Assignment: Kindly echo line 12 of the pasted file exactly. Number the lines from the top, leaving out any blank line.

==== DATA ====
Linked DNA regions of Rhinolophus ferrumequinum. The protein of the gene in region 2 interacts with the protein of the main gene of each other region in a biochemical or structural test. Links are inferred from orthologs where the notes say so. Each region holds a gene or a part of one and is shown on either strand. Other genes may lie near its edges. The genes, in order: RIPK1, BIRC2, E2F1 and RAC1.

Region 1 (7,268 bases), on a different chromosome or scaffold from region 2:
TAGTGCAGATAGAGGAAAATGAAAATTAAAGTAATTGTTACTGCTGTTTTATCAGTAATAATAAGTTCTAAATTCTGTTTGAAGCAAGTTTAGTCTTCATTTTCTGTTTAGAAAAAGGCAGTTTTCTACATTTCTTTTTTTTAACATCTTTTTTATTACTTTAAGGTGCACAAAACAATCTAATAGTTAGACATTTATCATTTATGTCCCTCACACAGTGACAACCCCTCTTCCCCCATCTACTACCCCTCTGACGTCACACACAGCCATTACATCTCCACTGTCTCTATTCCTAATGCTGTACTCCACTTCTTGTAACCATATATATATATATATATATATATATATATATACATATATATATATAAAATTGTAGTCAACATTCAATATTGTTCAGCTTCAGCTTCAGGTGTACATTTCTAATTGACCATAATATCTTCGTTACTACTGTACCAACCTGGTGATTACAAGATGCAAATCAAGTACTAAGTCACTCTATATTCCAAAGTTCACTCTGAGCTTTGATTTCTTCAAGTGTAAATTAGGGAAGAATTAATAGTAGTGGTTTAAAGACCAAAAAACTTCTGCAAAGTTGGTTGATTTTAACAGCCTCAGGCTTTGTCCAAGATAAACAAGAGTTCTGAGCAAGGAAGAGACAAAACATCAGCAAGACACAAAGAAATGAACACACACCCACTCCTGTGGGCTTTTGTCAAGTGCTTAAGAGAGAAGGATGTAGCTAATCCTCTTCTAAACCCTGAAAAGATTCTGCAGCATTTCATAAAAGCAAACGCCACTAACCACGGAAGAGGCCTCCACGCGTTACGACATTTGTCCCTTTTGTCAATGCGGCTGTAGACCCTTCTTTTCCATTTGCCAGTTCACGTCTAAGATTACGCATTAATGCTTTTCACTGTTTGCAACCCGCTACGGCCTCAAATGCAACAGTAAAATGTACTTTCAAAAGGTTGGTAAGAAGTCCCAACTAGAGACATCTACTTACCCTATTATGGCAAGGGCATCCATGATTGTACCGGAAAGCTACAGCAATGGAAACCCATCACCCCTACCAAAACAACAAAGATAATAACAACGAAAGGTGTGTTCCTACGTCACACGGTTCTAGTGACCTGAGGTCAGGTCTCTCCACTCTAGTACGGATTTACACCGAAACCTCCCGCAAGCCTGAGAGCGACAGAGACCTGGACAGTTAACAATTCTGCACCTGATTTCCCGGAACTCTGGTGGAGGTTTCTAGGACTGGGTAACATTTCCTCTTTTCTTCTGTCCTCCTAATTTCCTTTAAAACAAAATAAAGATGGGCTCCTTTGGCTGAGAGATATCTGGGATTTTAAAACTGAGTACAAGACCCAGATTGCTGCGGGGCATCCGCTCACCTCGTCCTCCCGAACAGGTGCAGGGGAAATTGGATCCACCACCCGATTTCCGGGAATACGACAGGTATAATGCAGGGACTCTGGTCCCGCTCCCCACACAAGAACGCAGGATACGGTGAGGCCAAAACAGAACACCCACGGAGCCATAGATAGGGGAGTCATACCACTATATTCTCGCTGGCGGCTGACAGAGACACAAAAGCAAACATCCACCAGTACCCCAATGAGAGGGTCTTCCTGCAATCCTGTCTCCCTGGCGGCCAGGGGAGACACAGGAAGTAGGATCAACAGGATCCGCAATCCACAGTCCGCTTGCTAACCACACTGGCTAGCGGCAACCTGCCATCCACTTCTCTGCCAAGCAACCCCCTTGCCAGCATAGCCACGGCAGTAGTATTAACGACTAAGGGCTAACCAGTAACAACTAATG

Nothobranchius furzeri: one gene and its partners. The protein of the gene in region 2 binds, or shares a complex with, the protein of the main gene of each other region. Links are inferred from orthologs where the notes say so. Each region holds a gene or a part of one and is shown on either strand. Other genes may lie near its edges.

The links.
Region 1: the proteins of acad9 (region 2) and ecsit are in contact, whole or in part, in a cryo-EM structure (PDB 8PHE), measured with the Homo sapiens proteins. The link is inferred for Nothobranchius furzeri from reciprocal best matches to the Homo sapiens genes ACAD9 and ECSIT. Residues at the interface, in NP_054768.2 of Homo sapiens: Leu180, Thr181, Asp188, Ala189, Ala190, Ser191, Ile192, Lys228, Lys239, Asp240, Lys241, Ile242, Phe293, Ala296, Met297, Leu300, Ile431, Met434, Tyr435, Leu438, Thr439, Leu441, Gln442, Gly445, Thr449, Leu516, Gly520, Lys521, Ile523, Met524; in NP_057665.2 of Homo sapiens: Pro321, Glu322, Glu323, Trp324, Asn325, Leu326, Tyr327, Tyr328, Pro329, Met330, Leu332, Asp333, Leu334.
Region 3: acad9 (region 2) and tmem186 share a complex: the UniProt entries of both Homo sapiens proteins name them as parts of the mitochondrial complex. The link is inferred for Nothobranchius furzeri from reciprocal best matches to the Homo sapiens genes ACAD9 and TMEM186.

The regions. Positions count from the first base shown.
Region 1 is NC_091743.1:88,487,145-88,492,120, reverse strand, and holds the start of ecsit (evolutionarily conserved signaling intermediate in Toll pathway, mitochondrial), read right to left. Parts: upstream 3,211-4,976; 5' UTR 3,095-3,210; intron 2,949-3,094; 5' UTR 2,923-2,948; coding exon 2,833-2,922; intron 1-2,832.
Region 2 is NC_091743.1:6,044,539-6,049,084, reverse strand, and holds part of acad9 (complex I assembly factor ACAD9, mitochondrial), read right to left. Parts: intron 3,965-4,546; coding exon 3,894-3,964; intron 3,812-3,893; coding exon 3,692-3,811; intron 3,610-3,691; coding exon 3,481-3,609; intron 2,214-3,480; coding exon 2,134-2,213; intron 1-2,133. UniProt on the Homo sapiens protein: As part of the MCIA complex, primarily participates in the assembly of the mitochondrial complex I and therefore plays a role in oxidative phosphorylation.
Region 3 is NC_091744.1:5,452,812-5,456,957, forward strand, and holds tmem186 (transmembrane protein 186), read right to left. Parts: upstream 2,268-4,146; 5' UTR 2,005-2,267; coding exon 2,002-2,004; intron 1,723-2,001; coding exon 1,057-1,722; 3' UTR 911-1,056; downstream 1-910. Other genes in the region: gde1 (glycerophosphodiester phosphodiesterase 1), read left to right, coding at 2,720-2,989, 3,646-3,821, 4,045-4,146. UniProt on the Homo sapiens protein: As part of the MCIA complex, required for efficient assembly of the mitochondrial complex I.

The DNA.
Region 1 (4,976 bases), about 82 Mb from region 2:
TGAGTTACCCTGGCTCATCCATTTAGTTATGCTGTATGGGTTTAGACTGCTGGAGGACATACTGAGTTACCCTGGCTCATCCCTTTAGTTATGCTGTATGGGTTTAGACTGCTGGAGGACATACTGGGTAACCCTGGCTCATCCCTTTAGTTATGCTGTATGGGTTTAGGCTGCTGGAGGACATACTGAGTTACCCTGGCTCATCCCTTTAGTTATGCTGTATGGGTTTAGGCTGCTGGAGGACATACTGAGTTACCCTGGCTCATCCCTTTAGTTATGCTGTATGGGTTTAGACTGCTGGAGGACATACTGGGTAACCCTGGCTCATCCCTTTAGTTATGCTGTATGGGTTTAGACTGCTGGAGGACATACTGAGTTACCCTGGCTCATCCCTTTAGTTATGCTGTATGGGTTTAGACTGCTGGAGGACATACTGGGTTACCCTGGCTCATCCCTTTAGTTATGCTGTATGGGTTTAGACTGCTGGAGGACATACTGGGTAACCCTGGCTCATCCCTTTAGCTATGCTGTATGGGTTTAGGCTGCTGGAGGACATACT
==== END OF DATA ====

The DNA.